HTTP/1.0 200 OK Content-Type: text/html Police Seize Houses, Cars In Pot-Grow Cases
Pubdate: Fri, 22 Feb 2002
Source: Toronto Star (CN ON)
Copyright: 2002 The Toronto Star
Author: Torstar News Service
Bookmark: (Asset Forfeiture)


More Seizures Expected as New Law Used Aggressively

Kitchener - For the first time ever in Waterloo Region, police are trying 
to take away houses used for large-scale marijuana-growing operations.

Yesterday, police announced they had seized six houses and two cars valued 
at about $1.25 million as part of a joint RCMP-Waterloo regional police 
investigation into the proceeds of crime from pot grows.

Of the six houses, two are in Kitchener and one is in Waterloo. The rest 
are in Guelph, Mississauga and Brampton.

A 1997 Honda Prelude was also seized from a Kitchener owner.

Charges of possession over $5,000 of the proceeds of crime are expected to 
be laid against the owners of the six houses in about three weeks, said 
Insp. Kevin Harrison of the RCMP's integrated proceeds of crime unit in London.

If an owner is found guilty, the house is sold on the open market and the 
money goes to Revenue Canada coffers, Harrison said.

In addition to the loss of the house, owners could face hefty fines imposed 
by the courts, he said.

"Anytime we can inflict a bigger loss, the more impact on the 
organization," said Harrison.

"They need cash to operate," he said. "The idea is to take away as much 
from them as you can to decapitate them."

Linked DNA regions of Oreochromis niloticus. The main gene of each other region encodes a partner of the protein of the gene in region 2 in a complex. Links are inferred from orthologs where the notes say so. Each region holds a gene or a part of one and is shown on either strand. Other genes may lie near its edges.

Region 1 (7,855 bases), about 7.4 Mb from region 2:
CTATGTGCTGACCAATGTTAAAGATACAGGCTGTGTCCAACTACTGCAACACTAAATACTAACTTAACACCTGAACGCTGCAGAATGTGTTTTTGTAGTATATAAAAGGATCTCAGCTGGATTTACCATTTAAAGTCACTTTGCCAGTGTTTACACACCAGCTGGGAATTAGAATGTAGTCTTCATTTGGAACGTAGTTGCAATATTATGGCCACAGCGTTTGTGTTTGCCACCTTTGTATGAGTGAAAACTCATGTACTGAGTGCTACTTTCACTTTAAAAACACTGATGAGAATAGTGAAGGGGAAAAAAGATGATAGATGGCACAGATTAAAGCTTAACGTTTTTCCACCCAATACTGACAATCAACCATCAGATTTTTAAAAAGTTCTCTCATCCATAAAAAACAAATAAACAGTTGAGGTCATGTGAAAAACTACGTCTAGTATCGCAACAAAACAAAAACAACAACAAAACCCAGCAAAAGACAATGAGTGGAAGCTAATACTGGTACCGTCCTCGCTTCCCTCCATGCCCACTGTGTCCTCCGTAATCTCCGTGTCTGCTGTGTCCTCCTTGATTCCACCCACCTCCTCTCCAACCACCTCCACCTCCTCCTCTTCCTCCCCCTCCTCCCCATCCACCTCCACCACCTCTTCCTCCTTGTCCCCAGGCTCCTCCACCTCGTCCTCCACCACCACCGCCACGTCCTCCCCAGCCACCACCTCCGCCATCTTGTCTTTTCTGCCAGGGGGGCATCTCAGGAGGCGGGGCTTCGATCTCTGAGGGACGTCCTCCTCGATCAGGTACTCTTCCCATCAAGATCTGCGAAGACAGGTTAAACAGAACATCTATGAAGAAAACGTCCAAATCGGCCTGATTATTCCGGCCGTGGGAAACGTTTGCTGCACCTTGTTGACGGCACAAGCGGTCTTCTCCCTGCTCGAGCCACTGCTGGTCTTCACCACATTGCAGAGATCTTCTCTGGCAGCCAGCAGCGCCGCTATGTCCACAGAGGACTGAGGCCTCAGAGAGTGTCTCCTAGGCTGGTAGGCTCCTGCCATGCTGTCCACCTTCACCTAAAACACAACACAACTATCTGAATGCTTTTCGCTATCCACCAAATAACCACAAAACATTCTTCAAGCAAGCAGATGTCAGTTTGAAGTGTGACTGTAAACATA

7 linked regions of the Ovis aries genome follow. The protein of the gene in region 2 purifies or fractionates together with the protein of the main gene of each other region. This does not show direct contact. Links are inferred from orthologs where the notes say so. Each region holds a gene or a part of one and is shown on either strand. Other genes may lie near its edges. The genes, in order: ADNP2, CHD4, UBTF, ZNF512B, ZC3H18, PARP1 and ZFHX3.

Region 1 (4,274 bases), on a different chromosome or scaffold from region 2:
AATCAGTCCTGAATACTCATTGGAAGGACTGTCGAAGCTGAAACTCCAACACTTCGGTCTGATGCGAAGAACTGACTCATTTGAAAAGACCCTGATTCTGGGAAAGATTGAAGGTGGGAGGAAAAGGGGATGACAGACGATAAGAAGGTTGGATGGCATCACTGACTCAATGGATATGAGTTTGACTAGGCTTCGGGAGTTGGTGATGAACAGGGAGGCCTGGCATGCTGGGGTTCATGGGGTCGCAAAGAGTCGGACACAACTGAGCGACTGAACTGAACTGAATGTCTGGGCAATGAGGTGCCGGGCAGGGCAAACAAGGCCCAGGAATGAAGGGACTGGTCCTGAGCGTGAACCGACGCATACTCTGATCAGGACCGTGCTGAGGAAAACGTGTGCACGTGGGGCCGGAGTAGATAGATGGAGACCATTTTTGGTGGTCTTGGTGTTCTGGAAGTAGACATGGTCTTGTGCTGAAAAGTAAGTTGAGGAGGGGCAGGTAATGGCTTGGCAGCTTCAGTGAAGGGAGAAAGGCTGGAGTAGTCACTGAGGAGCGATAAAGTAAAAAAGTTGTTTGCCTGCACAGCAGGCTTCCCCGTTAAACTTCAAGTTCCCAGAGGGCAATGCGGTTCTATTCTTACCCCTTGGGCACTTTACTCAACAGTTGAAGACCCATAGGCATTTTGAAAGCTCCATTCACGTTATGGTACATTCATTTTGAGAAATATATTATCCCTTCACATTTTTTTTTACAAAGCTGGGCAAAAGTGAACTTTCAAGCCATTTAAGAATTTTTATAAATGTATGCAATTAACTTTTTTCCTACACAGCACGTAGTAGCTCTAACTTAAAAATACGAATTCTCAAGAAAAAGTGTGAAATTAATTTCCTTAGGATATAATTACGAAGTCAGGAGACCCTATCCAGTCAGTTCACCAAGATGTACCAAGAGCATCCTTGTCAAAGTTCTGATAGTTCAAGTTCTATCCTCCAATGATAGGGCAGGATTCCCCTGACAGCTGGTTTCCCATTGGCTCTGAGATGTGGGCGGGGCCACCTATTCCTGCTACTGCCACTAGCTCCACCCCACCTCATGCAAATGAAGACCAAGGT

Staff Sgt. Ray Massicotte, head of the Waterloo regional police drug squad, 
said he hopes the additional penalty of possession of the proceeds of crime 
will act as a deterrent for dope farmers.

"We need to take the profit out of the crime. Proceeds of crime goes a long 
way in doing that," he said.

The six houses are owned by members of the Tran family. Ba Thuan Tran, 55, 
faces charges of growing pot at 78 Lewis Cres. in Kitchener. Tran, who was 
busted locally last June, was convicted on similar dope charges in British 
Columbia about two years ago.

A west coast judge gave him a six-month sentence of house arrest and 
allowed him to serve it in Kitchener where he had relatives.

Tran and members of his family including his son, daughter and son-in-law, 
were among 22 people busted last June as part of a six-month police sting 
dubbed Project Greenhouse. In the early-morning raids, 17 houses in 
Kitchener, Waterloo, Guelph and the Toronto area were found to be stealing 
hydro to grow hundreds of marijuana plants.

Since Jan. 7, investigating the proceeds of crime has become easier for 
police with the passage of the federal Bill C-24. Harrison said before the 
changes, police would take months, up to eight in Project Greenhouse, to 
prove a marijuana grow house was "significantly modified" by the dope.

The complicated process involved estimates from insurance companies, quotes 
from banks on mortgages and opinions of hydro officials. At times, advice 
from structural engineers looking at the house growing dope needed to be 
taken into consideration, said Harrison.

The changes now mean police must only show evidence that the pot house was 
"significantly used."

In other words, proof must be shown that a house was strictly used to 
cultivate pot. Such an example would occur when police raid a house and 
find only a cot, some beer in the fridge, maybe a TV and a basement full of 
pot, he said.

Harrison said the courts may be reluctant to take away a house that has a 
family and two children living in it.

Harrison said he expects a "boom" in the number of houses seized.

Massicotte said the legislative changes will "open the door for this 
(proceeds of crime investigations) to be done in practice in the future."
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